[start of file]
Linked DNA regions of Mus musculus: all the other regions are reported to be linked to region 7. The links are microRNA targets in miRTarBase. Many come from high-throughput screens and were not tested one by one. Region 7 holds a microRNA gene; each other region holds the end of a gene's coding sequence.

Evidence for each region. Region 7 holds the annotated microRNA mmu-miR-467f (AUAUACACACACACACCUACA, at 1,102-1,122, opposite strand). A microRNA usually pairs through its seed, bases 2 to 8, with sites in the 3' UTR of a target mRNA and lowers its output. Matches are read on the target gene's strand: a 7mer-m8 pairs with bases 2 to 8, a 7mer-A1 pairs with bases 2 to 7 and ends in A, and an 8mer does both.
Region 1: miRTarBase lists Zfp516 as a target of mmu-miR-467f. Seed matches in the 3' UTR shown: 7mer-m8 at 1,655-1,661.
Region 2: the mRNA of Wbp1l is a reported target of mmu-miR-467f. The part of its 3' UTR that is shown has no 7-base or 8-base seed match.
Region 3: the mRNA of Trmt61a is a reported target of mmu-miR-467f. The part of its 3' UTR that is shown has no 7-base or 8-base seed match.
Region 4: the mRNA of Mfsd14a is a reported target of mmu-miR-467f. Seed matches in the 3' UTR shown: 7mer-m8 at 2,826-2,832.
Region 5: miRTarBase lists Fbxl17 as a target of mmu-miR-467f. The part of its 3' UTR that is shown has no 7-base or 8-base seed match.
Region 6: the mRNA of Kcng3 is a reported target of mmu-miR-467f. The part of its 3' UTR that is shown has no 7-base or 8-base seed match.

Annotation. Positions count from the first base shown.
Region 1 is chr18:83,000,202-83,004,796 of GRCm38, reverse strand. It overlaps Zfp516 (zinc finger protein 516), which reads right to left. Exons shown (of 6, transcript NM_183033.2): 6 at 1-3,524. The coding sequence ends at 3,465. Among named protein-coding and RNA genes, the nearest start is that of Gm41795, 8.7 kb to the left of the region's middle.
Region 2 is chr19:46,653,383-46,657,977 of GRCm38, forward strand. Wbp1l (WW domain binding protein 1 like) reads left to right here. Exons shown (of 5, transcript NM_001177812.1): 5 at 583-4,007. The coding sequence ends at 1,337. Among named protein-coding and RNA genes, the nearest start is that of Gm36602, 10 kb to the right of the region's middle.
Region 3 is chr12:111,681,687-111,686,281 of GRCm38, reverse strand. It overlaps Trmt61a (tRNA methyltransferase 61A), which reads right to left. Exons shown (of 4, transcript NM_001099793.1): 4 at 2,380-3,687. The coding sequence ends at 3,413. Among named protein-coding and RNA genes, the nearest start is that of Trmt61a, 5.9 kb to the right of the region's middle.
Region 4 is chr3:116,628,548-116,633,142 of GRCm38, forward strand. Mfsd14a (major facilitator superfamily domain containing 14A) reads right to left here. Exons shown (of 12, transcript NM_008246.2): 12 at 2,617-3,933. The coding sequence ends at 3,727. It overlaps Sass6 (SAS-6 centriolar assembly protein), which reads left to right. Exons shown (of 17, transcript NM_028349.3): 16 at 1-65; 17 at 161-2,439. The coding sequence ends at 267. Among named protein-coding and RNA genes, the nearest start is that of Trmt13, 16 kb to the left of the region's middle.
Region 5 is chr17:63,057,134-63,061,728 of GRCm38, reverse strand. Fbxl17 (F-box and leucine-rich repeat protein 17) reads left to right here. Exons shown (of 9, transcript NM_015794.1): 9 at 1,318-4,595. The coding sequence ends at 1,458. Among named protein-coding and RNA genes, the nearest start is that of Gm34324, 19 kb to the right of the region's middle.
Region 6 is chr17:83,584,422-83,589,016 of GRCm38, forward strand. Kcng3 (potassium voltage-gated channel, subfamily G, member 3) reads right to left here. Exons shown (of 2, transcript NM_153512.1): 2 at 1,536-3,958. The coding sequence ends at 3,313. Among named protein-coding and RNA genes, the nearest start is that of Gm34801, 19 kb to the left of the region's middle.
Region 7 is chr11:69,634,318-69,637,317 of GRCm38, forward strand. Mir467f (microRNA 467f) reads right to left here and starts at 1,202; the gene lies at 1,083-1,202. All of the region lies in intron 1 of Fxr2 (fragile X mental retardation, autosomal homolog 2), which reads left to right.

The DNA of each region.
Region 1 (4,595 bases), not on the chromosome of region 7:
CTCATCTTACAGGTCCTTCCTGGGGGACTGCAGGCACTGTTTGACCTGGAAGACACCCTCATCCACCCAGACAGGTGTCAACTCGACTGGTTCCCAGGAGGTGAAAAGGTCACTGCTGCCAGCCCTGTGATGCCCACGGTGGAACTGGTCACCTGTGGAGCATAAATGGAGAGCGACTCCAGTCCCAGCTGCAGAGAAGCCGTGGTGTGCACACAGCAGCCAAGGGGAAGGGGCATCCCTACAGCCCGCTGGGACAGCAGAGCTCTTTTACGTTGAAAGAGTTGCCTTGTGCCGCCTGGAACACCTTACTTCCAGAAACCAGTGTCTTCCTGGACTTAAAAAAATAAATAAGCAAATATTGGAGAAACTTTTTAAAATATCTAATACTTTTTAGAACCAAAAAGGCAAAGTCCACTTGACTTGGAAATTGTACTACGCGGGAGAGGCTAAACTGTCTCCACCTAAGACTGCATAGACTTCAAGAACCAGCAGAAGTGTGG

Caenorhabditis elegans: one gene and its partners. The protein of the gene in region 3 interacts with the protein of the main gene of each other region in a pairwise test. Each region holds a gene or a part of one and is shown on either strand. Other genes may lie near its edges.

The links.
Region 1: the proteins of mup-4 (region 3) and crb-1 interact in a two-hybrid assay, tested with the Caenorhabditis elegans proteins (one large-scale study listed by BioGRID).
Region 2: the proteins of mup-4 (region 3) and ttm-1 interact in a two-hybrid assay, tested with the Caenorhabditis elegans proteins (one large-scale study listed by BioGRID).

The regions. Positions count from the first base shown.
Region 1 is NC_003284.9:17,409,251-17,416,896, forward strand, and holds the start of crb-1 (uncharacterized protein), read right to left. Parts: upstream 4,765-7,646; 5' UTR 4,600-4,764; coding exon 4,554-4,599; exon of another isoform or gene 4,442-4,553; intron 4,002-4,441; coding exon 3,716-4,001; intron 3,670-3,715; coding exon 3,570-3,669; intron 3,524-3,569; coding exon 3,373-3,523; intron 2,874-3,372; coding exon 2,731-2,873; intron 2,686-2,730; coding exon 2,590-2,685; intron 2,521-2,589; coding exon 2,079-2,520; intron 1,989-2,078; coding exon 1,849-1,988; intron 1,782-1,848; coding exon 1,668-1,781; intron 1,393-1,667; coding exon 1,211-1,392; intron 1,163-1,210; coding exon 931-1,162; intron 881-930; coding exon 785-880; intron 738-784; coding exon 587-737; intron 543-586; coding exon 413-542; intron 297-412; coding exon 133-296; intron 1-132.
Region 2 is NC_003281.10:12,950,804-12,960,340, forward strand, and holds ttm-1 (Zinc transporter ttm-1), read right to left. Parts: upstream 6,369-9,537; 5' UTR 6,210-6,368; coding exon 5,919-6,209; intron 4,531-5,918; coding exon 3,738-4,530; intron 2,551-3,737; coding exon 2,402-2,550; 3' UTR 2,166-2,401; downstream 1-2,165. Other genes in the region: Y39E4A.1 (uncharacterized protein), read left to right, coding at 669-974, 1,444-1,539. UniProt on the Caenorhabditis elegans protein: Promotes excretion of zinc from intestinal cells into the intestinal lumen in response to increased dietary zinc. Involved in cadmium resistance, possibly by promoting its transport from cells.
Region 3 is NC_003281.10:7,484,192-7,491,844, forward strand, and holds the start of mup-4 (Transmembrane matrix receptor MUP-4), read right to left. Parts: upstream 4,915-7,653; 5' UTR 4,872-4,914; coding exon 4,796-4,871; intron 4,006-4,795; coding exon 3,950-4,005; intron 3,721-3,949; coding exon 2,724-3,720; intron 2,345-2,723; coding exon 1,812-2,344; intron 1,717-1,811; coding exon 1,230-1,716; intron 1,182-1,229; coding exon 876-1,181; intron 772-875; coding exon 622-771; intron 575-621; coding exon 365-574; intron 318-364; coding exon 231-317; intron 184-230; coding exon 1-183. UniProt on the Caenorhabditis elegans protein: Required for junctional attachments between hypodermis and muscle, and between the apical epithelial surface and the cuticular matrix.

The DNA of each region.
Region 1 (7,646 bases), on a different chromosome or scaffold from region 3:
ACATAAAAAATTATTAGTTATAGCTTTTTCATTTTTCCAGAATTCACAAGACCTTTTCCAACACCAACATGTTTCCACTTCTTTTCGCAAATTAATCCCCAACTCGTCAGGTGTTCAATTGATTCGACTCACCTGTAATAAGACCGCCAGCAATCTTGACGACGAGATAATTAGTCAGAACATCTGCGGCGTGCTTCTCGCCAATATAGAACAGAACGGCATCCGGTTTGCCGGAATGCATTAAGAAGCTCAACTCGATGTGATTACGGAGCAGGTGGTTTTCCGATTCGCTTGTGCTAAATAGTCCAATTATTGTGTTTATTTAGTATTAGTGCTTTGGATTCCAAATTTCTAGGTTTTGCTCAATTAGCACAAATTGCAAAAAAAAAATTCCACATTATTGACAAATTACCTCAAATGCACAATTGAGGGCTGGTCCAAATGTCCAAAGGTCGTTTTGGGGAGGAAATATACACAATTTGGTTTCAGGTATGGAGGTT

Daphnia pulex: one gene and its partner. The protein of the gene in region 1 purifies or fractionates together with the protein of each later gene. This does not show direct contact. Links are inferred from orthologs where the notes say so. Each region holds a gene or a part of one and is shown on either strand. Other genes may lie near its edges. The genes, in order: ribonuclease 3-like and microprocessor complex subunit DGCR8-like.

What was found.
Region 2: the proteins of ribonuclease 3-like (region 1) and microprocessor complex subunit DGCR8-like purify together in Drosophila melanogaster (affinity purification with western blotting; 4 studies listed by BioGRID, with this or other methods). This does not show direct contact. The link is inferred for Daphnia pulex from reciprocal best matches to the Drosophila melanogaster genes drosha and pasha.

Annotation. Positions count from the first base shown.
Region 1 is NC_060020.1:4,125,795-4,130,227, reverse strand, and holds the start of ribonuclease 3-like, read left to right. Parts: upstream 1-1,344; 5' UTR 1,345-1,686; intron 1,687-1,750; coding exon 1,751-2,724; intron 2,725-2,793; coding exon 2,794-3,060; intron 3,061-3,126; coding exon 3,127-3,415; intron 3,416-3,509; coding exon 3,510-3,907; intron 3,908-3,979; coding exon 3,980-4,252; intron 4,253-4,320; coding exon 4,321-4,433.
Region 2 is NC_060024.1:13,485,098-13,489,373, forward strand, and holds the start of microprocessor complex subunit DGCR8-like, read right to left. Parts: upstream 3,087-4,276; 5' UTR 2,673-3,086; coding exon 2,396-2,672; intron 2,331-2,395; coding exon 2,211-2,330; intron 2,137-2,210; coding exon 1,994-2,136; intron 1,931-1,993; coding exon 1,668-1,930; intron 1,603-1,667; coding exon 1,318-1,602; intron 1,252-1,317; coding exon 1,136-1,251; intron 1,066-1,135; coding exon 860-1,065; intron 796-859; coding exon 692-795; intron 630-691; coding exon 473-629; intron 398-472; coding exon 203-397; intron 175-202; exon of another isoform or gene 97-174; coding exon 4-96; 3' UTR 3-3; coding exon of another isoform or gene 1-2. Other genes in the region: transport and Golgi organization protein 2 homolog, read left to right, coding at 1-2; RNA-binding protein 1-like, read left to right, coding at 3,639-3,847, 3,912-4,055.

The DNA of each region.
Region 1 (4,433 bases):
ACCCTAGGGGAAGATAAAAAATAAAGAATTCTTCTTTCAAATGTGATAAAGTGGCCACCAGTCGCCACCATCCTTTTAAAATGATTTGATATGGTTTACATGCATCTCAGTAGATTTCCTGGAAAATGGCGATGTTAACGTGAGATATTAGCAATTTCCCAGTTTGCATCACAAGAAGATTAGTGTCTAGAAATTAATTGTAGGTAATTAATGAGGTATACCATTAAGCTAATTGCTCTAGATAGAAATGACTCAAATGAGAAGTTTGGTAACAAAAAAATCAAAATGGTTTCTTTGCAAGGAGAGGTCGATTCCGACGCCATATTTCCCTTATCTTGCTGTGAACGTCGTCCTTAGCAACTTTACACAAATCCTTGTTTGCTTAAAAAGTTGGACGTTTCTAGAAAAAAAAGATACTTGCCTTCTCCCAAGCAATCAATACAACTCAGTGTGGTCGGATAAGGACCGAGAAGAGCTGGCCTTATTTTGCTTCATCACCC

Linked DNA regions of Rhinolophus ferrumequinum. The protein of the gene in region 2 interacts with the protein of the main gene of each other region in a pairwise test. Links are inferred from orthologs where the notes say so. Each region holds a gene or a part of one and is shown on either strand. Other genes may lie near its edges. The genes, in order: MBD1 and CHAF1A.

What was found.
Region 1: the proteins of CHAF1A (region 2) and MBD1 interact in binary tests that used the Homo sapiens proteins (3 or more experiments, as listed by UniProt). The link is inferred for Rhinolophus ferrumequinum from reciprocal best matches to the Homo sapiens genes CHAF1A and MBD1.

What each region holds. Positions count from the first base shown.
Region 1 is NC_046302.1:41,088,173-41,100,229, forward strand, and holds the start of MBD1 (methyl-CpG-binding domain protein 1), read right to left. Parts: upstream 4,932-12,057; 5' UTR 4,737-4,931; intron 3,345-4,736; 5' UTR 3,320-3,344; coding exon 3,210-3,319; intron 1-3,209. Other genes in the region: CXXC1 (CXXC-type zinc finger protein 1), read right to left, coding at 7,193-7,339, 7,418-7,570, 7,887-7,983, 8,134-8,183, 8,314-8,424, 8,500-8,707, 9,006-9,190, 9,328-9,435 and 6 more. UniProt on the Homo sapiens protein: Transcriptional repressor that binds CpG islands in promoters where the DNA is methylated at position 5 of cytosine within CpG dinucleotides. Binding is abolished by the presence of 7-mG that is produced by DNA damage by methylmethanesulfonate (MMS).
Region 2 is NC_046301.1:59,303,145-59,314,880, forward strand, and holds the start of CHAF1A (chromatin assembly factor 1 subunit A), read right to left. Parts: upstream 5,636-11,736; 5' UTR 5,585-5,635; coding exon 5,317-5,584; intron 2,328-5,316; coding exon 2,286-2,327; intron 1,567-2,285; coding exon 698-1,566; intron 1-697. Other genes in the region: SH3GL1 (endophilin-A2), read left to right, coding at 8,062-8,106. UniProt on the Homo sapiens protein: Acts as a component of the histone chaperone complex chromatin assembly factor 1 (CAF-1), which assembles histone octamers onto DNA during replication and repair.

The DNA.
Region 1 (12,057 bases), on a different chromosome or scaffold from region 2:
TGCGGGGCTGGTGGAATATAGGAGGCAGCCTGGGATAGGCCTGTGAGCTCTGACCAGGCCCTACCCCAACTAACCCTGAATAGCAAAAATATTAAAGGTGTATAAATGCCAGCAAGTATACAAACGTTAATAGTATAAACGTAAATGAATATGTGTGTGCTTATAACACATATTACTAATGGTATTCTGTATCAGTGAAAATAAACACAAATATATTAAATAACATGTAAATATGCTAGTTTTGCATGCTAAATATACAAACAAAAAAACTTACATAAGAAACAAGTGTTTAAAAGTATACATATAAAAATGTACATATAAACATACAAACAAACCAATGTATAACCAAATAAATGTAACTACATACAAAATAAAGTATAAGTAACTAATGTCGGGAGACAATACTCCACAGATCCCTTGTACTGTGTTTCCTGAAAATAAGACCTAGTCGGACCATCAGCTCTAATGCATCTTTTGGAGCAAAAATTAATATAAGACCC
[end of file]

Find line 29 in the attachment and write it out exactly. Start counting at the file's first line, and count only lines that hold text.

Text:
Region 1 (7,646 bases), on a different chromosome or scaffold from region 3: